Banks are clueless about online security

By Stephen Kellett
14 February, 2011

During November I met Dave Collins from Software Promotions. I saw him presenting two talks on effective Adwords marketing and common mistakes you can make and how to avoid them. Articulate, well informed. So much so that I decided to hire Dave to do some work for Software Verification.

Dave wanted to be paid using direct bank transfer. Not a problem except that I have been really reluctant to do online banking because I’m concerned that no matter what steps you take there is always the potential for something nasty to be on your machine waiting to snatch you bank details etc. Maybe a tad a paranoid I agree, but that is how I work. But let us be clear on the risk, if you get hacked for online banking that is your entire account at risk, not the same thing as if your credit card details get compromised. Its the sort of thing that could put you out of business. Hence my paranoia.

Live CD

Anyway I decided I would do it using a Linux live CD, that way the only risk is the Linux CD or a hacked bios. Unlikely to be a dodgy Linux CD as so many people get the same image. Having your machine’s bios hacked is also one of the more unlikely circumstances to happen to you. An alternative scheme, which Joanna Rutkowska uses is to use virtual machines with snapshots and restore the VM snapshot on a regular basis.

Online Banking

Like most people I’ve banked with the same bank for years, both personally and for business. I started with Midlands bank but after some dreadful service when I was a student I moved to National Westminster Bank and have been with them ever since (except for a short spell living in Scotland where Natwest had no presence).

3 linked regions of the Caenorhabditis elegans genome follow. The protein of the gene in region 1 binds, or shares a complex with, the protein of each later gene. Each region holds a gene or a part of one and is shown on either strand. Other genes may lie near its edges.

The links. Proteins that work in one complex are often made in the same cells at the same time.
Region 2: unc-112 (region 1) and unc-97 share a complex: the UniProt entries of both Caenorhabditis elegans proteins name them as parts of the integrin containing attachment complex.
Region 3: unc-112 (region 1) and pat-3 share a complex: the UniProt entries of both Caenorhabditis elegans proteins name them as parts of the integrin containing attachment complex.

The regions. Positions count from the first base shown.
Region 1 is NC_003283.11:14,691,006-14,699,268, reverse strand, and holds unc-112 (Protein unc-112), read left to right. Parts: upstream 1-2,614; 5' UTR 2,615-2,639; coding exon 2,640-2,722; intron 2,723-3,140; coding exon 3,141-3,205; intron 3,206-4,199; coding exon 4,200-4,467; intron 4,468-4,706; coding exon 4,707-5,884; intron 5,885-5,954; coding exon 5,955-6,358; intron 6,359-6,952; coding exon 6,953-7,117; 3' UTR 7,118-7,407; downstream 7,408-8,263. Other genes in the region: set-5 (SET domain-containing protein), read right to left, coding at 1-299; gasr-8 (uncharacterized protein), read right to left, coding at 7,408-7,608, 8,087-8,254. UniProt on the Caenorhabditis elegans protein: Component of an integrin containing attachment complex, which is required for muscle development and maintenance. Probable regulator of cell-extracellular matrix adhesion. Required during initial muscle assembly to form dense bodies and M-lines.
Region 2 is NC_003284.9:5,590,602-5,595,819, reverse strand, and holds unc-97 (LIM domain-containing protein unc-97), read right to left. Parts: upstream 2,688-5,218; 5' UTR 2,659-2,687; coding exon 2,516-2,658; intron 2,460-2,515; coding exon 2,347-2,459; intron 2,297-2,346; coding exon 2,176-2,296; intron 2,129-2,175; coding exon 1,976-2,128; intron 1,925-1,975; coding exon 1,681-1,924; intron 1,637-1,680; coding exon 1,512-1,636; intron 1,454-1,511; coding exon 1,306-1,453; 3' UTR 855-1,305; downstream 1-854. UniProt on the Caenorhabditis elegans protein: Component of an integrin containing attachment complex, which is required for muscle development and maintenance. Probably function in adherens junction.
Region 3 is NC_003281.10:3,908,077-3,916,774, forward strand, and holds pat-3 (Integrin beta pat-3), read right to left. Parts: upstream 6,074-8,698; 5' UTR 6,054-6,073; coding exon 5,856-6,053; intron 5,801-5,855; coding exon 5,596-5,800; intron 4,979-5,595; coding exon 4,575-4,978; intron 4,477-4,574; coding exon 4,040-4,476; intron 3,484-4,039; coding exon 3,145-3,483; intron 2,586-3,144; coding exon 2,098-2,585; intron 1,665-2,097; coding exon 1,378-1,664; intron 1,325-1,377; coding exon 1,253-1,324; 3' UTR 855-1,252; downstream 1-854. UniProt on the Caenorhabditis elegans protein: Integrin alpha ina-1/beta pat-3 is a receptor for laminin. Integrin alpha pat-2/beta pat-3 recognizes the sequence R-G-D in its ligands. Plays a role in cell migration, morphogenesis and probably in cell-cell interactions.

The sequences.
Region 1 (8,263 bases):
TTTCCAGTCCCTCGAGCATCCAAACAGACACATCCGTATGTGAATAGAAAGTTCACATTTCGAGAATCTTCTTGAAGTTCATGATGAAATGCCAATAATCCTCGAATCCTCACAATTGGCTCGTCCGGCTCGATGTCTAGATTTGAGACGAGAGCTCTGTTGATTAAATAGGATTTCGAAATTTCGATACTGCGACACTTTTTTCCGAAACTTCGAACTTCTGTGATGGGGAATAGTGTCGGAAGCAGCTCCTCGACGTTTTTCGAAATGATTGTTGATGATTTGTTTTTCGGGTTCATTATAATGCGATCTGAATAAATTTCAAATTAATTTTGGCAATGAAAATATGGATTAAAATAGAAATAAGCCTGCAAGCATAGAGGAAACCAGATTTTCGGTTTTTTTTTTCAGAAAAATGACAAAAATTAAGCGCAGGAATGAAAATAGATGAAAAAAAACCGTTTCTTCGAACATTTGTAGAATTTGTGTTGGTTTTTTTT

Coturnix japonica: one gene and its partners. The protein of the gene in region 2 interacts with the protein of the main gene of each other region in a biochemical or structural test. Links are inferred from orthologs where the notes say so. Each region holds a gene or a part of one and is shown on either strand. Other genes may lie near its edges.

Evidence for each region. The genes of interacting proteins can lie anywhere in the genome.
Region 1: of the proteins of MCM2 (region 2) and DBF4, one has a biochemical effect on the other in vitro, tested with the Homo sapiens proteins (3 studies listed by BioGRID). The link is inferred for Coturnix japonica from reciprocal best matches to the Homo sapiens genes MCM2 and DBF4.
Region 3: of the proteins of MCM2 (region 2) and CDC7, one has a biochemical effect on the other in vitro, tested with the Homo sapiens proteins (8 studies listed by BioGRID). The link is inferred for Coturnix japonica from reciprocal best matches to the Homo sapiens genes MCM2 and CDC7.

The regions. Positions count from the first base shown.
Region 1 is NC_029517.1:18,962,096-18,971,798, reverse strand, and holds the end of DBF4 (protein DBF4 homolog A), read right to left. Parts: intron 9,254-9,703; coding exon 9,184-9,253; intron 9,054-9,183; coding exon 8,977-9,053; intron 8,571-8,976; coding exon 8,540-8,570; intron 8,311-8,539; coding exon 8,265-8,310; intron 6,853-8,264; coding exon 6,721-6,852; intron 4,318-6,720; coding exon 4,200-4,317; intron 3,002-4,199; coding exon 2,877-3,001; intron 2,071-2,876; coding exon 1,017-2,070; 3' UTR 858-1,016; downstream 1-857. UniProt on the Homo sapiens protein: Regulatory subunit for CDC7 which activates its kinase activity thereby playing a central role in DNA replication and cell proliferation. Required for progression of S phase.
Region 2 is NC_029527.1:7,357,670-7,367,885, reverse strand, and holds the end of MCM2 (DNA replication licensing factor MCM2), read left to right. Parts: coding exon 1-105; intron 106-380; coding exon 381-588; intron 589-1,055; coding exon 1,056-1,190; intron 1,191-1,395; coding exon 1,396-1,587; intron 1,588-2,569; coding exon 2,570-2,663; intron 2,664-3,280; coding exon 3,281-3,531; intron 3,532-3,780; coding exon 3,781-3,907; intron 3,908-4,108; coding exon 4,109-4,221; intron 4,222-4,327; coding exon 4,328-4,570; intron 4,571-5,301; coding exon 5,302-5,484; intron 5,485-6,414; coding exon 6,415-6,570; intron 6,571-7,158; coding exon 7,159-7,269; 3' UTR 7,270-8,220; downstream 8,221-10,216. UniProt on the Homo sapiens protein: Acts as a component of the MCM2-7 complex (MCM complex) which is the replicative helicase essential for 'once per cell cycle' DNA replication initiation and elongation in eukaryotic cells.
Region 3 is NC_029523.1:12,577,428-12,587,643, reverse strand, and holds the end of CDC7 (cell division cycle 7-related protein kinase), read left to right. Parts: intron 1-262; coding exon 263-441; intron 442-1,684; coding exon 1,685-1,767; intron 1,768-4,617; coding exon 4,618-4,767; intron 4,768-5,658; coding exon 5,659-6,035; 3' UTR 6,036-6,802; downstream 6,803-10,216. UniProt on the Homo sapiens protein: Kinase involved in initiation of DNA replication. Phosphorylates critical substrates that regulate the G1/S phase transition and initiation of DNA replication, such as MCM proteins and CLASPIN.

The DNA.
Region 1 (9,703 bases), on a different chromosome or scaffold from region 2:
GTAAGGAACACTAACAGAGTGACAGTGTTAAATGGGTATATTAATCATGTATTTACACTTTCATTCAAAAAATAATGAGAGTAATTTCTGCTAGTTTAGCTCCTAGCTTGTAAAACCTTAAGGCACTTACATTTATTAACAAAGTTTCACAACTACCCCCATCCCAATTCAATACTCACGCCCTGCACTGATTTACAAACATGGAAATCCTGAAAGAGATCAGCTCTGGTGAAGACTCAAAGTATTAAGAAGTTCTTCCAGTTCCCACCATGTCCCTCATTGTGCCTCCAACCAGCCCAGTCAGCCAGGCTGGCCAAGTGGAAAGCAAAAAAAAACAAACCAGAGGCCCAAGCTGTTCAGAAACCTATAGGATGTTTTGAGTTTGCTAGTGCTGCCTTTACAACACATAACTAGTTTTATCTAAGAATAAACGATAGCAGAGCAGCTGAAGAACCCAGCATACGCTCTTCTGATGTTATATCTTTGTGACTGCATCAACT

Given the nature of what banks do you would expect them to take security seriously. I did.

Account Number

So imagine my surprise when I found that the online banking account number for the new online banking for the business was DD-MM-YY-xxxx, where xxxx is a random value. Further investigation turns up that xxxx is actually the count of the number of people that have the same birthday. So if xxxx is 0185 then you are the 186 person with that birthday.

So what is the problem with the above? Given that so many security systems ask you for your date of birth when you need to talk to a human I’m astonished to find the date of birth as the first 6 digits of the account number. When I asked about this the answer given by the staff member was “Only you know your date of birth.”. Yes, I’m not kidding. She was sincere in that opinion. She didn’t seem to realise that, even without the Internet, social media, etc, your date of birth is available in many places.

What on earth is wrong with account numbers that start at 0 and increment by one for each new customer? Completely arbitrary, unguessable and does not leak any information (birth date). I guess something as simple as that is too complicated.


Anyway, that is enough for me, If you can’t get something as simple as an account number right what else are you going to get wrong?

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